By Wendy Langhans
I saw reasons for hope at this week’s City Council meeting – 243 reasons, to be precise. That’s the number of acres of open space that were purchased near Hwy 14 and Agua Dulce Road. (See map for details).
Looking south along Agua Dulce Canyon
Why is this purchase a hopeful sign? I can think of three reasons:
1. Ecologically, it strengthens the wildlife linkage between the San Gabriel Mountains and the Castaic ranges. Two weeks ago, I wrote that our about how our valley functions ecologically as “Wildlife Roundabout“. Here’s where these 243 acres sits on the “Wildlife Roundabout” icon.
Here’s where the new Open Space is located on the “Wildlife Roundabout”
The property is located in Agua Dulce Canyon and includes a portion of riparian (riverside) habitat. Specifically it strengthens the corridor habitat, because it is located adjacent to previously acquired open space.
Looking west towards the new Open Space purchase
Nearby, we find animal tracks
2. It uses the principle of financial leverage. About half the purchase prices is covered by a grant from the Rivers and Mountains Conservancy.
3. It was done in a way that honored our human connections with one other. George Rodda, the man who owned the property, spoke at the the City Council meeting. He thanked the Council and the city staff, specifically Barbara Blankenship, for their help. He mentioned he had received other, more lucreative, offers for the land but had chose to sell it to the City because (my paraphrase), “It was an opportunity to benefit generations yet unborn.”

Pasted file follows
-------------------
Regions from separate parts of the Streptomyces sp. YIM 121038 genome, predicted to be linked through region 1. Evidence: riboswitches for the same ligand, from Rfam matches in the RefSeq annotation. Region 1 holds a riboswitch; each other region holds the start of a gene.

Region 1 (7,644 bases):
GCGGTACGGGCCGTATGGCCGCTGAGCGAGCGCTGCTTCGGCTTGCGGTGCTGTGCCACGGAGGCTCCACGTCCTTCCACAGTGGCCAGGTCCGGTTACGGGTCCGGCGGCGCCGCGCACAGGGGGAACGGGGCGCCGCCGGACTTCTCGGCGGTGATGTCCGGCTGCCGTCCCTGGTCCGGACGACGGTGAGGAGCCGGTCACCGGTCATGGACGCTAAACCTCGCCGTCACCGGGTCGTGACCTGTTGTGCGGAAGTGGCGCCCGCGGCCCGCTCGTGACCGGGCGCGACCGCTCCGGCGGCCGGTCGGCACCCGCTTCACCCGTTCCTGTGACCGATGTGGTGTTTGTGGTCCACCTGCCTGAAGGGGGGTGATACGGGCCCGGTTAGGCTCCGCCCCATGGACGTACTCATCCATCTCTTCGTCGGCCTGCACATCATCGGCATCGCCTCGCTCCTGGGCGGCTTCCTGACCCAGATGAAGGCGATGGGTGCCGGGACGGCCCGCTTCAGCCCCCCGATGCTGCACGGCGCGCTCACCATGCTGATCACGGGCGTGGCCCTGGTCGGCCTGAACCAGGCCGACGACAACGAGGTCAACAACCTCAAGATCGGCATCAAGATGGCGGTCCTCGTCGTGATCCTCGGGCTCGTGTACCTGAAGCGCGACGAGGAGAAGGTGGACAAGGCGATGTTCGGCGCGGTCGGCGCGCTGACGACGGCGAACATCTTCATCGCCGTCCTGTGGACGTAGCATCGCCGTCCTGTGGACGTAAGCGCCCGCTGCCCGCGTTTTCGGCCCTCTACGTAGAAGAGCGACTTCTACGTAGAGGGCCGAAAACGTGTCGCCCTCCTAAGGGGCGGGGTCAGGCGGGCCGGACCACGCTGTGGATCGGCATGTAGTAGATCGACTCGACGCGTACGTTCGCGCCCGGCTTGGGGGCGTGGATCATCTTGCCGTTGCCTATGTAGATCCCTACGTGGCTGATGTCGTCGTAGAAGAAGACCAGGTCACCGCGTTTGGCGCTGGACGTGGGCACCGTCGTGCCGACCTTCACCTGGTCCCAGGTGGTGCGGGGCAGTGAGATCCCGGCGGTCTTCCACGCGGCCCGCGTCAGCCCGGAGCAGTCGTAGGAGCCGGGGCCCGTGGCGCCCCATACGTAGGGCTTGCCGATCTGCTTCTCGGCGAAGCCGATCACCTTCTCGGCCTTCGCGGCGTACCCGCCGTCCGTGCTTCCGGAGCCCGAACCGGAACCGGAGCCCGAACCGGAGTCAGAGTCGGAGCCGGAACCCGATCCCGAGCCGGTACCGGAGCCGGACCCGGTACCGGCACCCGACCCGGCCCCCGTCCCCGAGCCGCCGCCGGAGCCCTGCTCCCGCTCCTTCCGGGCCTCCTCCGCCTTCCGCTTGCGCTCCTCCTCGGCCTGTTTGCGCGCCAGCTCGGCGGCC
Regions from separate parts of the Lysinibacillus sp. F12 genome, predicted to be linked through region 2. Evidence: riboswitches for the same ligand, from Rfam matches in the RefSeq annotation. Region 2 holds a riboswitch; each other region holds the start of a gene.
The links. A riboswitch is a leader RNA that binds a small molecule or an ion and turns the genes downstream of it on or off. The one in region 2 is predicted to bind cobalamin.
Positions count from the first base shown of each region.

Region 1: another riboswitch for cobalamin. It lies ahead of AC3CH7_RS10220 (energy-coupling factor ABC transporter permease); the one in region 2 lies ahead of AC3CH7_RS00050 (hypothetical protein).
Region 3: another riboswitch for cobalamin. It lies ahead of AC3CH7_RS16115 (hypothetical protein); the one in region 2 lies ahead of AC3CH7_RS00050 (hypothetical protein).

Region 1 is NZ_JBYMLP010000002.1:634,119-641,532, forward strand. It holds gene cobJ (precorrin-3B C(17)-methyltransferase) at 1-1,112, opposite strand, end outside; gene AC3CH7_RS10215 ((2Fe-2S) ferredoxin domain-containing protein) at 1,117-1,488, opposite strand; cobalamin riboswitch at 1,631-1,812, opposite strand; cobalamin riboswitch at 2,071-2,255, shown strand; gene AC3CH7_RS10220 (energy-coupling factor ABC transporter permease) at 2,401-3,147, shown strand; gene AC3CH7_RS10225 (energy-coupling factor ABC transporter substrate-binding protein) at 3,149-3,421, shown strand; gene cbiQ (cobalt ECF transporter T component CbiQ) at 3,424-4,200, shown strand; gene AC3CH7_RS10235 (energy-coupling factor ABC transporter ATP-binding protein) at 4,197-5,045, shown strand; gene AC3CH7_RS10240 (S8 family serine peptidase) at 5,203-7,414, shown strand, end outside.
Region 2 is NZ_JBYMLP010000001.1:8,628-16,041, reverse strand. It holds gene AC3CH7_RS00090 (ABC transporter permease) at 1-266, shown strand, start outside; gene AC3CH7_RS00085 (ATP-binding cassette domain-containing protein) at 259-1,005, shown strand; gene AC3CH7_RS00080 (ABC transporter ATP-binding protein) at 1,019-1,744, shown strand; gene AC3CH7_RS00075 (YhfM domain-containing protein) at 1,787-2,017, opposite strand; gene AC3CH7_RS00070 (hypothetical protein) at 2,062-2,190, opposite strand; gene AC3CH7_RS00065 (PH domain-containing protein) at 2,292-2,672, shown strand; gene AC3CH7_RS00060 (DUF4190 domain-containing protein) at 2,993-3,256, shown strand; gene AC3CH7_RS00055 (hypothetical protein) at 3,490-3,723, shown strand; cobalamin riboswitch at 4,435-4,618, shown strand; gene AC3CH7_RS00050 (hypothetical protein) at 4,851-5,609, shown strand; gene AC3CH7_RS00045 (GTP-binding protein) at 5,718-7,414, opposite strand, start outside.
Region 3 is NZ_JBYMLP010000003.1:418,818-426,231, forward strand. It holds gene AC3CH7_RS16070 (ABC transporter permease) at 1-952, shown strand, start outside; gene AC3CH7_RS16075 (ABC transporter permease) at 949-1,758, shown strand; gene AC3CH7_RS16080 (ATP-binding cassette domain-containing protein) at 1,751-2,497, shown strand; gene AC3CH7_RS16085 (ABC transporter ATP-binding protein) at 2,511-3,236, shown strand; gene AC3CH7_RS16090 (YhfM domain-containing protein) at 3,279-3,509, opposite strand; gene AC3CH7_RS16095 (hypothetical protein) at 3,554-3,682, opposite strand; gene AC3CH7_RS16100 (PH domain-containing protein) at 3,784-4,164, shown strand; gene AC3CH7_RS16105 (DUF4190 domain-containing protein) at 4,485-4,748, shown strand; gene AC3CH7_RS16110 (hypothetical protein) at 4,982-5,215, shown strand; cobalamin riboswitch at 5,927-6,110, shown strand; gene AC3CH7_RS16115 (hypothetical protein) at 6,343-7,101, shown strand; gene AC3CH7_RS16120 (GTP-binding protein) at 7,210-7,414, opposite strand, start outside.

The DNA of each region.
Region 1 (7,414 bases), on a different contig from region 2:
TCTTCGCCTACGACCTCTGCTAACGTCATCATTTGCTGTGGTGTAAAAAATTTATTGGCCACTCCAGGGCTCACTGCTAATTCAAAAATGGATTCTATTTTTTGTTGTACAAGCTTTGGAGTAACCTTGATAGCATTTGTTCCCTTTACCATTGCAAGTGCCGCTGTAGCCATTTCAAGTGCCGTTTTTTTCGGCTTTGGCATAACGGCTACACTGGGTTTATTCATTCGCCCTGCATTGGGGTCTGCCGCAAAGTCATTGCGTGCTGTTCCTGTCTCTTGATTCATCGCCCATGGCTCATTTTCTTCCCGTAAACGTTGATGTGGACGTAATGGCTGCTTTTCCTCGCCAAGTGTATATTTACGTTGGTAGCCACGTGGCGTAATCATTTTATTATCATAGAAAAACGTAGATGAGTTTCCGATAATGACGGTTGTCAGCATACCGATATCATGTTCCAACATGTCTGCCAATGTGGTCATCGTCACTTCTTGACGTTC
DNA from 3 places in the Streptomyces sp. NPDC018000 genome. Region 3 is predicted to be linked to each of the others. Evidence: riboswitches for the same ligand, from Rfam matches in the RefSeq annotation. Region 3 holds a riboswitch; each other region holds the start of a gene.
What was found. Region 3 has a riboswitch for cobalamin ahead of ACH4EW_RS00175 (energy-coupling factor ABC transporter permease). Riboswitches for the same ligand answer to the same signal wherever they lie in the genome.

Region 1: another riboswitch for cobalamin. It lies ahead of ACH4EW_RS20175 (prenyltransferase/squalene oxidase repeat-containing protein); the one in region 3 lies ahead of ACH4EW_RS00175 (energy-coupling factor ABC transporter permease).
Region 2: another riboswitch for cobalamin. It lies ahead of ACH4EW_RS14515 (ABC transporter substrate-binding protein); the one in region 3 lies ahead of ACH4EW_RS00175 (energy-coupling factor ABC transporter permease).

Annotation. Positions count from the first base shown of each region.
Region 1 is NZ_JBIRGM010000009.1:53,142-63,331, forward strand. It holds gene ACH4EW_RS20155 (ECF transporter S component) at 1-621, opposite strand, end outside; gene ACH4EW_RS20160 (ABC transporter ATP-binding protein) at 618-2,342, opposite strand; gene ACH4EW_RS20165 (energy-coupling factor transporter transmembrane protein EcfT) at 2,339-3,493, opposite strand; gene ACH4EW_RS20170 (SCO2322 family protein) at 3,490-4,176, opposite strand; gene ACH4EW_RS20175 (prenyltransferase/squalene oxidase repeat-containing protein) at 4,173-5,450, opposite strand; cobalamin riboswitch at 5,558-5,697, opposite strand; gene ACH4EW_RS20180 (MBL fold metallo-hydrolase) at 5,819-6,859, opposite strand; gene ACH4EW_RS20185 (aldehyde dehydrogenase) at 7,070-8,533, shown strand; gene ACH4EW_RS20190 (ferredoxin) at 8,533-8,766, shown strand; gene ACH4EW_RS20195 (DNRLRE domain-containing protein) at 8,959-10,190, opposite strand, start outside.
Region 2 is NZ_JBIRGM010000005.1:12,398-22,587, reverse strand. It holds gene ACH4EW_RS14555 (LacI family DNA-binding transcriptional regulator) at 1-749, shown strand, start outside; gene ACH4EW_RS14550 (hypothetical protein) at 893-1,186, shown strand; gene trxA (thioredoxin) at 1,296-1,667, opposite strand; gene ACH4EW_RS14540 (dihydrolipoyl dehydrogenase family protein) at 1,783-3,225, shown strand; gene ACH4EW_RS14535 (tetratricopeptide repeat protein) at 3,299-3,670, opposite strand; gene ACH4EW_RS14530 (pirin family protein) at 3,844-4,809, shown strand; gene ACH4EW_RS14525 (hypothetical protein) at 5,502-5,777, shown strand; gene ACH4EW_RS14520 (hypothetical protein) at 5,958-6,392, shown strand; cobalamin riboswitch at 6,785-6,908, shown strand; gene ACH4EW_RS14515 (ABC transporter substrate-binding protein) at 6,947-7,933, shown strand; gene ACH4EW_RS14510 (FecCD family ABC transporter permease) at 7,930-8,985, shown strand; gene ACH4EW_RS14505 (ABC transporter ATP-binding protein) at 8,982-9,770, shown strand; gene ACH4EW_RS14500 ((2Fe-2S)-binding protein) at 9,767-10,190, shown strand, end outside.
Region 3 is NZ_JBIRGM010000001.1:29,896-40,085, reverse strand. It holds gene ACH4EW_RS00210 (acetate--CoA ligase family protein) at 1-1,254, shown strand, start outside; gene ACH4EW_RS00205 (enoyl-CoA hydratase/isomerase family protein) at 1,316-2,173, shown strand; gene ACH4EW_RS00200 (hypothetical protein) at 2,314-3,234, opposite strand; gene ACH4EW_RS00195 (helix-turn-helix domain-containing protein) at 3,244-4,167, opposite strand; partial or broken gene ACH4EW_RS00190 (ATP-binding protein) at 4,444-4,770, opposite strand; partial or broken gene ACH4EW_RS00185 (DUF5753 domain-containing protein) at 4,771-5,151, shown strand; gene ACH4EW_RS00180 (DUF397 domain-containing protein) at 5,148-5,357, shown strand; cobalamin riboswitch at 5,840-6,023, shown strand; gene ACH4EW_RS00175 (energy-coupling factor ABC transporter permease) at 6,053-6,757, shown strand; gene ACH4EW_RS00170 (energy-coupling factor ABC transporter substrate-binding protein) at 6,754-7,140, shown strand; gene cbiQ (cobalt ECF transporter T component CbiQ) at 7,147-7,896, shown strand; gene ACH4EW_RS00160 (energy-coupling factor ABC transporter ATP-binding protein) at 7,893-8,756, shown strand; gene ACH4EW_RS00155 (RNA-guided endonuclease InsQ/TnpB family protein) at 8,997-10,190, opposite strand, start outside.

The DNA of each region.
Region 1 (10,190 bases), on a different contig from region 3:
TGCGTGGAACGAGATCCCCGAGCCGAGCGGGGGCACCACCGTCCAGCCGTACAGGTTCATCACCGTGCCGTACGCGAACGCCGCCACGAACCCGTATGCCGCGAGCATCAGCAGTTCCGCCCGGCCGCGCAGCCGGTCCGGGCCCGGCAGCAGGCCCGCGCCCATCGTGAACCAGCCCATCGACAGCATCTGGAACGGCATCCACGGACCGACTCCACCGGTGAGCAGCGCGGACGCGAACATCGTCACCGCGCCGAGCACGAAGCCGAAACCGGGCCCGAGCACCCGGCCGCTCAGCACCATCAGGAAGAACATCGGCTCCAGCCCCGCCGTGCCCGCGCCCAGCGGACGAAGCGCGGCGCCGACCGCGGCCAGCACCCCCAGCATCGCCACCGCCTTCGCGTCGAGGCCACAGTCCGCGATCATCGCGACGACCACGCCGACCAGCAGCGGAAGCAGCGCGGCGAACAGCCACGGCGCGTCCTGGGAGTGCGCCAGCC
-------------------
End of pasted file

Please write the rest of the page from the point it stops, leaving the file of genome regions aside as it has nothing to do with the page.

Mr. Rodda spoke truly. “Nothing worth doing can be achieved in a lifetime. Therefore we must be saved by hope.” (Reinhold Niebuhr)
Upcoming Outdoor Events:
For Facebook Users: 90 Days of Santa Clarita Valley Wildflowers.
Here’s a new way to familiarize yourself with our local wildflowers. Become a fan of the page, “90 Days of Santa Clarita Valley Wildflowers” and from now through April, each day you’ll receive a photo of a local wildflower and a link to a website where you can learn more.
Saturday, March 20, 8-10 AM. Early morning bird hike. March is a special time to glimpse unique migratory birds as they travel North. Enjoy another wonderful walk with our in-house birder, Volunteer Naturalist Roger. Beginners are welcome. Bring binoculars. Heavy rains cancel. For map, click here.
You can listen to stories like this every Friday morning at 7:10 a.m. on “The Hike Report”, brought to you by your hometown radio station KHTS (AM1220) and by the Mountains Recreation and Conservation Authority.